The first edition of the eBook Cover Design Awards came out in August, 2011.
Since then we’ve displayed hundreds of covers, and 2012 was the first full year we had winners for each month. I thought it would be interesting to look at all the winners for the year in one place, so I’ve gathered them together here.
Just looking through these monthly winners shows some of the imaginative directions designers are exploring. The ebook cover is a unique and new type of display for books. While it’s not surprising that, in most cases, ebook covers closely mimic their print book ancestors, designers are finding new ways to project an image, to create a brand, and to capture attention.
I’m very excited about the directions ebook covers might take from here. Re-imagining what a “book” cover is for a totally new kind of text (one that’s only a book in a metaphorical sense) opens up a pretty wide field for invention.
I hope we see a lot of invention and re-thinking of the ebook cover in 2013.
Stars Enter the Rating System
The most difficult part of publishing these awards is usually picking the final winner. At the end there are 3, 4, or 5 covers that each could win. But you can only have one, and that’s where the dithering starts.
In the reposts of our winners on the Indie Reader site, we’ve included “others to look at” but now I want to institutionalize these worthy covers.
Starting this year, we are also awarding “gold stars” like this: ★ .
Each month I’ll use these stars to let you know which other covers were in the final list of potential winners. Hey, getting a gold star is a good thing, right?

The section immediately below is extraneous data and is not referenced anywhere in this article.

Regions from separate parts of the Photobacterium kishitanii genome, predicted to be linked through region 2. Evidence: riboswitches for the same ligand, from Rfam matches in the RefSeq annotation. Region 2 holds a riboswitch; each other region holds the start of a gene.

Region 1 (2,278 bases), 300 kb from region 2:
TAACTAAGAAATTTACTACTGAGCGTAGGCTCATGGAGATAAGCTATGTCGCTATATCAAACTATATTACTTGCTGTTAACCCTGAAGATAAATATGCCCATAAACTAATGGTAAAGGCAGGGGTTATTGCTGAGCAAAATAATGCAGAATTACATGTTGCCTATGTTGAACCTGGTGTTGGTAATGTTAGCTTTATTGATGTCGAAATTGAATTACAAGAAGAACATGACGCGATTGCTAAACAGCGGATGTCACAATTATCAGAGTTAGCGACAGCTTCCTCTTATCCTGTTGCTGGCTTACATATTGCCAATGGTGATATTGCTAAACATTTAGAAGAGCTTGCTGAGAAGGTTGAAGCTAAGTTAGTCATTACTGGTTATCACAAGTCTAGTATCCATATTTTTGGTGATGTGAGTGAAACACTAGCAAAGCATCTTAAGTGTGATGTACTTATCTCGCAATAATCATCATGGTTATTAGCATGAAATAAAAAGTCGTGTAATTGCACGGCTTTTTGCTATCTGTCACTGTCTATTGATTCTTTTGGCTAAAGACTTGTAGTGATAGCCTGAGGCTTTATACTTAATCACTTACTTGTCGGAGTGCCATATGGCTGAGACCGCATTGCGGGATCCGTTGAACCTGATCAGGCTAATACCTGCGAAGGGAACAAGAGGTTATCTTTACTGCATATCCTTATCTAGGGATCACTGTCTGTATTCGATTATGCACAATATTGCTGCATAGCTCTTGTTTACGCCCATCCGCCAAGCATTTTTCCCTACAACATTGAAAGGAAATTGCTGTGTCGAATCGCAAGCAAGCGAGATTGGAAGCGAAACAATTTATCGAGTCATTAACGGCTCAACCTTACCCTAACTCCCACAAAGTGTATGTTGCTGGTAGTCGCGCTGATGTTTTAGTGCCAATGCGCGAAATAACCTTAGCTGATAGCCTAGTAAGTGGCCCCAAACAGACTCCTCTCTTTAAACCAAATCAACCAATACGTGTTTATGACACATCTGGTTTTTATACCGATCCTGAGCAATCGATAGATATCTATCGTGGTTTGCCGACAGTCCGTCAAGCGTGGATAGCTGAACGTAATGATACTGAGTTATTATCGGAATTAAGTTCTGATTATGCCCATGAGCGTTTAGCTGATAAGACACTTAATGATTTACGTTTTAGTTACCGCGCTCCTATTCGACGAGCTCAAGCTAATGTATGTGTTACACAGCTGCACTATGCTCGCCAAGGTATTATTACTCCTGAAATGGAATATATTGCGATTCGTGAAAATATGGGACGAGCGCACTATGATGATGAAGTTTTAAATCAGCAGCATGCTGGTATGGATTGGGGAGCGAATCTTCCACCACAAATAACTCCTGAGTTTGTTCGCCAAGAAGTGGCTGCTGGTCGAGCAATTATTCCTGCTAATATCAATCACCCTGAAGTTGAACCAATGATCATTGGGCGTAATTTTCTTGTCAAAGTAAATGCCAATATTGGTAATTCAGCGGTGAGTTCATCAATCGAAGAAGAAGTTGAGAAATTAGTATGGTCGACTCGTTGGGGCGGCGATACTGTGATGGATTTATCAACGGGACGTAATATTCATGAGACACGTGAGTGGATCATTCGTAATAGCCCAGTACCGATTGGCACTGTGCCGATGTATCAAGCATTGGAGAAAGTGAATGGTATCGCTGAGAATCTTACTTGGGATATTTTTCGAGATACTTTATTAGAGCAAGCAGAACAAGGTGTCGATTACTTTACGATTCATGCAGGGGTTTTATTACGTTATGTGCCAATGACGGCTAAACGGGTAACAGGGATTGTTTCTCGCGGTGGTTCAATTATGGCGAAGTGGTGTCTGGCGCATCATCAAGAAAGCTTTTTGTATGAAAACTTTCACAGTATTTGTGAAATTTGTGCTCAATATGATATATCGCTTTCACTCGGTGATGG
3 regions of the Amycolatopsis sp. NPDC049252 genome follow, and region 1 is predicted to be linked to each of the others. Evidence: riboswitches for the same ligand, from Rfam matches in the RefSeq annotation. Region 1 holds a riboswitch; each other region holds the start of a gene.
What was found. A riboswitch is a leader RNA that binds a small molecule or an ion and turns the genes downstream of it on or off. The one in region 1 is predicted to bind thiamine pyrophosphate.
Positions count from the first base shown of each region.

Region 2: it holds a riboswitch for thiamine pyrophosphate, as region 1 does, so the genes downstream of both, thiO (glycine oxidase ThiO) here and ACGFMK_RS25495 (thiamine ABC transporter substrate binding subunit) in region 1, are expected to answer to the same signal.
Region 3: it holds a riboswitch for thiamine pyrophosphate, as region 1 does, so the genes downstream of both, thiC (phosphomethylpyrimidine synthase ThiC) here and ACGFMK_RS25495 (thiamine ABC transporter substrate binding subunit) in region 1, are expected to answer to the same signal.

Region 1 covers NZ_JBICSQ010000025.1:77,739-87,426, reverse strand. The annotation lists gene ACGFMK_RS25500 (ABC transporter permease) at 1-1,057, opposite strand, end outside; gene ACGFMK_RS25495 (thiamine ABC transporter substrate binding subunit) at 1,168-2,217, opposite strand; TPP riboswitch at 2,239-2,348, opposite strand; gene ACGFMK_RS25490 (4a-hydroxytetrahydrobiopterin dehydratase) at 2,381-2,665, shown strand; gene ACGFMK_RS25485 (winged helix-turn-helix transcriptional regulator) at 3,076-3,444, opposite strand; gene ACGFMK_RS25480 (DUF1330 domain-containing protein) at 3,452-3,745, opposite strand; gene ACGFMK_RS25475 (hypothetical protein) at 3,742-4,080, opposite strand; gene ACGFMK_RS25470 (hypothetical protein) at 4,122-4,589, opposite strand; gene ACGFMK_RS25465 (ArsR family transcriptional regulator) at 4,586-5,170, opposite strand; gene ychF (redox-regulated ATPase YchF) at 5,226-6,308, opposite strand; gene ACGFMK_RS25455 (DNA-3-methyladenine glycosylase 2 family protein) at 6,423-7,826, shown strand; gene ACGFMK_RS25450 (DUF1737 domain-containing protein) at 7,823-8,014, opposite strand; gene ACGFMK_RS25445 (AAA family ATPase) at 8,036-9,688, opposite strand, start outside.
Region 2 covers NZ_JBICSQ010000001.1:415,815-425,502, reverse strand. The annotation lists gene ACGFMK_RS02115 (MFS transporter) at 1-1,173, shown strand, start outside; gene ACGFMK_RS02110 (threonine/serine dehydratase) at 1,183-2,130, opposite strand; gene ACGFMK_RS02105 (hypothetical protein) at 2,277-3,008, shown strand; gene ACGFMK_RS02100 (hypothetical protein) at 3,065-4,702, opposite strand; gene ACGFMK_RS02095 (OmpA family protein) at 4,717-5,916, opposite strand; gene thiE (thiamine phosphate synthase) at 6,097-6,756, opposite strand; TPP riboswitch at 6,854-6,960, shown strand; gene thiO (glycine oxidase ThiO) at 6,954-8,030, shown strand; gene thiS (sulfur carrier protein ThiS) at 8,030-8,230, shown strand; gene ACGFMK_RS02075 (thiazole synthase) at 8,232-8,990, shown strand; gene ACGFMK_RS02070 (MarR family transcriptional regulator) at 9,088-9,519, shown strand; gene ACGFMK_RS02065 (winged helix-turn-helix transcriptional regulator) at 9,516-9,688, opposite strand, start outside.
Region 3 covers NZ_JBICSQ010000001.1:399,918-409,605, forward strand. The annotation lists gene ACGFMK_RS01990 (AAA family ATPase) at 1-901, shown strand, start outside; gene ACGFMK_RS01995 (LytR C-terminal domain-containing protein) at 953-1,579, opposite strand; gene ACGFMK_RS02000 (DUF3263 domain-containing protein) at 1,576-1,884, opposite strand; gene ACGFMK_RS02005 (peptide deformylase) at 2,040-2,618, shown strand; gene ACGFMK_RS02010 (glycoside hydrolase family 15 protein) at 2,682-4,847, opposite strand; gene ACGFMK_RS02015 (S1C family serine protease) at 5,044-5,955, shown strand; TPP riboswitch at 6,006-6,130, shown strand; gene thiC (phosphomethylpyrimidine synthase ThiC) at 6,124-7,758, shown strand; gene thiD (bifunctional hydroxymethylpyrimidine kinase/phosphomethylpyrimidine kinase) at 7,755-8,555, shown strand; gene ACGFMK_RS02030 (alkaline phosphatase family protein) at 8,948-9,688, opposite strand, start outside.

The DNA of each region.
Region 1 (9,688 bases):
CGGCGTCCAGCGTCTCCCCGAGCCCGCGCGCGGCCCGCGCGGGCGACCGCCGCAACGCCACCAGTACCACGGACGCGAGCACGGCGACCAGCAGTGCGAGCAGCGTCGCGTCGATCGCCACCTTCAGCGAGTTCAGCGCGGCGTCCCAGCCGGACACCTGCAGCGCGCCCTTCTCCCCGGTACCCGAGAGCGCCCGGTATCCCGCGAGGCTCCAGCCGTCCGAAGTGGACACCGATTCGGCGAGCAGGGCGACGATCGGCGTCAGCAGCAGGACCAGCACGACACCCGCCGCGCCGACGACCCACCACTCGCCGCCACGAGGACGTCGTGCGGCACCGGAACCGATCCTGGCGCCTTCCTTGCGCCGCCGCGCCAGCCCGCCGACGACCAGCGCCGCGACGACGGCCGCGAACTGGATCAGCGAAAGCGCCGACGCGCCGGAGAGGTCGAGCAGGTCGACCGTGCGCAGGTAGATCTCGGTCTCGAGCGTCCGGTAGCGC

And yes, if you go back to look at the January eBook Cover Design Award post, you’ll see I’ve added about 10 gold stars, so check them out.
A Request for You Designers
The only part of the awards that needs upgrading seems to be the badge itself. The one we’re using now came about in rather a rush.
So here’s my request to all you designers out there:
Design a new badge for this monthly contest. Submit your designs and include a place to note whether it’s for fiction or nonfiction, and a place for the month and year the award was given. And we’ll need a badge for the gold star winners, too.
I’ll publish all the submissions and pick a winner, who will receive a $100 Amazon giftcard in appreciation, plus a link with each badge and the admiration of your peers.
Sound like fun? Send your submissions to email@example.com with the subject “Badge Contest” by this Friday, March 8. You can submit a JPG or PNG for the contest, and we’ll request a layered .PSD, .AI or .INDD file from the winner. And if you’ve got more than one idea, enter them all.
Good luck, and thanks!
Drawn from a pool of 1,290 covers submitted (1,043 fiction, 247 nonfiction), here are the winners in fiction and nonfiction for the year:
Nonfiction: Katharine Miller: 30 Failures by Age 30, Designer: Katharine Miller
Fiction: Tamara Henson: The Pathos of Rowan Jun, Designer: Tamara Henson Coffey
Nonfiction: Pere Ibañez: EneME, Designer: Pere Ibañez
Fiction: Kate Wickers: Blackbird Has Spoken, Designer: Andy Fielding
Nonfiction: Benjamin Wallace: Giving The Bird: The Indie Author’s Guide to Twitter, Designer: Patty Wallace, MonkeyPAWCreative
Fiction: JC Leland: An End to the Means, Designer: Damon Freeman
Nonfiction: Miles Anthony Smith: Why Leadership Sucks, Designer: Moxie Creative Studio
Fiction: Julie Gerstenblatt: Lauren Takes Leave, Designer: Gary Tooth and Brett Gerstenblatt (designers) and Liz Starin (illustrator)
So, which are your favorites? Let me know in the comments.